The study considers deontic rights from two different angles. First, it describes how participants in interaction may claim—or mitigate their claims of—deontic rights by virtue of their overt behavior, as they implicitly negotiate the purpose and agenda of their joint interaction, discuss future actions, and make decisions about them. Second, it discusses the ways in which participants may deploy their deontic rights as interactional resources, as they design their communicative actions so as to be recognizable as such; instead of always needing to claim their deontic rights, participants may also trust in their co-participants being aware of, and taking into account, these rights. The study shows how such expectations of cooperation constitute a fundamental mechanism by which people may engage in tough power negotiations without yet causing any overt threats to their mutual solidarity. The study highlights the significance of face-to-face interaction as a locus of social order and seeks to enhance our understanding of the linkages between the local and wider aspects of social organization that pertain to people’s interactional conduct.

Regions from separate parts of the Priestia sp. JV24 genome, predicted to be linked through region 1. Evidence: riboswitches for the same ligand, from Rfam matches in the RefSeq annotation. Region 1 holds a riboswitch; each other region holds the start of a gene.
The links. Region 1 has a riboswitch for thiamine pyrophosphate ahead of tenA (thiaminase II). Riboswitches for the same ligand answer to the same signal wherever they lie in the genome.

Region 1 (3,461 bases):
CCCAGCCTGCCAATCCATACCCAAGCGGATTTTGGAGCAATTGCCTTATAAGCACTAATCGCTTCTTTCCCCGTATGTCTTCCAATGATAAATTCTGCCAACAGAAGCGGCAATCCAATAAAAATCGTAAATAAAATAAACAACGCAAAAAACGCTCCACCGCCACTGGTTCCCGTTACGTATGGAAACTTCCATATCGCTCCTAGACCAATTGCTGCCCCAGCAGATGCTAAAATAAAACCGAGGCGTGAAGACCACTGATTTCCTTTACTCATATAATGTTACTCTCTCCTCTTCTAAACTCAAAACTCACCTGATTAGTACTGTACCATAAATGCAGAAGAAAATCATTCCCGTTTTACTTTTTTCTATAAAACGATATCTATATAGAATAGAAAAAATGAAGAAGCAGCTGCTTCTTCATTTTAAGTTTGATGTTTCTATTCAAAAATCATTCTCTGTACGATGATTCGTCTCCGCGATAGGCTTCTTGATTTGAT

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Julkaisija Valtiotieteellinen tiedekunta (Helsingin yliopisto) Julkaisuvuosi 2013 Sivumäärä 266 Kieli Englanti Sarjat Publications of the Department of Political and Economic Studies Ulkoasu B5,pehmeäkantinen ISBN 9789521076848 ISSN 1798-9140